Wednesday August 15, 2018

Researchers have found a way to preserve fertility in female cancer survivors

Study shows that about 43-62 percent had unmet information needs about fertility and two-thirds of women were worried about their capability to give birth.

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A recent study has shown that many young female cancer survivors are not fully aware of information about how they are at high risk of early menopause and how to preserve their fertility after completing treatment.

About 43-62 percent women had unmet information needs and two-thirds of them were worried about their capability to give birth to a child in future. Researchers have stated that females thinking to have children are not yet ready to start a family and may have to undergo fertility preservation with egg or embryo freezing after treatment. Due to cancer, they are also at high risk of early menopause.

“Failure to provide information and address concerns with respect to fertility-related decisions may have lasting consequences for young women who hope to achieve important life goals such as having children,” said lead author Catherine Benedict from Northwell Health, New York State’s largest health care provider and private employer.

The paper published by Benedict in journal cancer also stated “For women are at risk of early menopause, delaying fertility-related decisions may cause them to miss their narrowed window of opportunity to preserve their fertility, if desired.”

The team wanted to understand about how young female cancer survivors view the decision of undergoing fertility preservation after treatment and to learn about their informational needs.

Woman with her new born. Image source: Wikimedia Commons
Woman with her newborn. Image source: Wikimedia Commons

Members of team examined around 346 participants whose age was about 30 years and they also researched on a subgroup of 179 women about women with certain fertility status who had not undergone the fertility preservation before.

The results showed that greater reproductive concerns and unmet information made it more difficult to think about the fertility preservation.

The findings in the study also established the need for creating support centres to help young female cancer survivors make decisions about fertility preservation and family-building as part of survivorship care.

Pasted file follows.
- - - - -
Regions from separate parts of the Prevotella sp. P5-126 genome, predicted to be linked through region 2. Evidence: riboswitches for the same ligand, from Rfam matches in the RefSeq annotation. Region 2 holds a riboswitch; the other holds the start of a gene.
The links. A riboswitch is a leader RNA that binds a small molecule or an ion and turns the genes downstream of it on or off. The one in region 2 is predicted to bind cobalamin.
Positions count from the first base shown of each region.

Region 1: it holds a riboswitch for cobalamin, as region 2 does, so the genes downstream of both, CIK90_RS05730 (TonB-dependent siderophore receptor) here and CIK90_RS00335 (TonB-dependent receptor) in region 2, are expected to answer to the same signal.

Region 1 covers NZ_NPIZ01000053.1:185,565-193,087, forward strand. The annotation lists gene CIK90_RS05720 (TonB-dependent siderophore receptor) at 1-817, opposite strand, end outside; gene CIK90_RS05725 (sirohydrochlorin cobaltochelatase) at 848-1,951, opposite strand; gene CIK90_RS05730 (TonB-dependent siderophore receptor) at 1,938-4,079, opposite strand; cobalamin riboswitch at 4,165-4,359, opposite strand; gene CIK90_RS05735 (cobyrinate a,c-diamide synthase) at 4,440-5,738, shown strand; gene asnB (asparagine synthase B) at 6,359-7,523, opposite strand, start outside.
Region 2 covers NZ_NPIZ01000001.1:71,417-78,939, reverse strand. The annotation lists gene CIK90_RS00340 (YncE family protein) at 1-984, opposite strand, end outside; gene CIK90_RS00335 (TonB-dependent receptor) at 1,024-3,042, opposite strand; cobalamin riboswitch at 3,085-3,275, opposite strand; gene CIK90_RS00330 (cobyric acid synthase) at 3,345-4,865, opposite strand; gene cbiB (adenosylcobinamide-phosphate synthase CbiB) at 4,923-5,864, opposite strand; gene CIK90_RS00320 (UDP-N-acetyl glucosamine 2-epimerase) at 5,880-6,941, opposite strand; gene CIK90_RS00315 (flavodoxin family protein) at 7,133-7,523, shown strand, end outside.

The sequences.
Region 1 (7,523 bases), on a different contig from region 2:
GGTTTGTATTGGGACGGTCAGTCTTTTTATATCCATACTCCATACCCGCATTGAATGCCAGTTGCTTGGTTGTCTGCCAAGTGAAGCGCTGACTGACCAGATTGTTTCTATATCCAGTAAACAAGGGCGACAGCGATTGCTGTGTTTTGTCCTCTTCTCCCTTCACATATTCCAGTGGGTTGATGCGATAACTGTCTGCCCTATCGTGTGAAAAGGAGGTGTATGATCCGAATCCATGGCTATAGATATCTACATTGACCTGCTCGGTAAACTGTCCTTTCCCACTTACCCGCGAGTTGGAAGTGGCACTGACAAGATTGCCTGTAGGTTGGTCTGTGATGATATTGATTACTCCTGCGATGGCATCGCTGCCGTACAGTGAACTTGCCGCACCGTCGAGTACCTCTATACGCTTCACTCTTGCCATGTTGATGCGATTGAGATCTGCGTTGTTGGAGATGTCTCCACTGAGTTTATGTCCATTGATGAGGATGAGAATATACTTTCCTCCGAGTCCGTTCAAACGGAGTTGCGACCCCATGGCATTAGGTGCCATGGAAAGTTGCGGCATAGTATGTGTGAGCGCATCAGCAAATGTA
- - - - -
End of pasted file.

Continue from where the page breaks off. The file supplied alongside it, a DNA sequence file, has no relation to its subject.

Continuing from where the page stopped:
This study also helped in understanding the importance and need of women making fertility decisions before treatment.

-by Bhaskar Raghavendran

Bhaskar is a graduate in Journalism and mass communication from Amity school of communication, Noida. Contact the author at Twitter: bhaskar_ragha

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Epidurals Can be Cut Into Half, with the Help of a New Labour Pain Relieving Drug

It did not cause any negative effects for the mother or baby.

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Labour pain relieving drug may cut need for epidural: Lancet
Labour pain relieving drug may cut need for epidural: Lancet. Flickr

Prescribing women a new drug called remifentanil to help manage their labour pain may halve the need for an epidural than the traditional pethidine, claims a study.

The study, published in the Lancet, suggested that using remifentanil instead of pethidine could reduce the need for epidurals, instrumental deliveries and consequent morbidity for large numbers of women worldwide.

Epidurals — injections of pain relief drugs around the spinal cord — provide effective pain relief but increase the risk of needing instrumental delivery (forceps or vacuum) during birth.

It can also increase the risk of trauma and long-lasting problems for the mother, such as incontinence and sexual dysfunction.

“Our findings challenge the routine use of pethidine for pain relief during labour,” said lead author Matthew Wilson, from Britain’s University of Sheffield.

"Remifentanil reduced the need for an epidural by half and there were no lasting problems for the mothers and babies
“Remifentanil reduced the need for an epidural by half and there were no lasting problems for the mothers and babies. Pixabay

“Remifentanil reduced the need for an epidural by half and there were no lasting problems for the mothers and babies in our trial, although the effect of remifentanil on maternal oxygen levels needs to be clarified in further studies,” he added.

Remifentanil is rarely offered routinely in labour and its use restricted to women who cannot receive an epidural for medical reasons (such as blood clotting disorders).

Conversely, pethidine has been in widespread use since the 1950s, even after long been known not helpful to all women.

The study included 400 women aged over 16 years old who were giving birth after 37 weeks.

Only half as many women in the remifentanil group went on to have an epidural (19 per cent) than in the pethidine group (41 per cent).

Remifentanil instead of pethidine could reduce the need for epidurals. Flickr
Remifentanil instead of pethidine could reduce the need for epidurals. Flickr

These women rated their pain as less severe and also had less likely to need forceps and vacuum during labour than women given pethidine (15 per cent vs 26 per cent).

Also Read: Obesity During Pregnancy May up Kid’s Risk of Epilepsy

However, remifentanil was associated with twice as many mothers having low oxygen levels than pethidine (14 per cent vs 5 per cent)

But, despite this increase it did not cause any negative effects for the mother or baby, but more research in larger groups will be needed to confirm this, the researchers said.(IANS)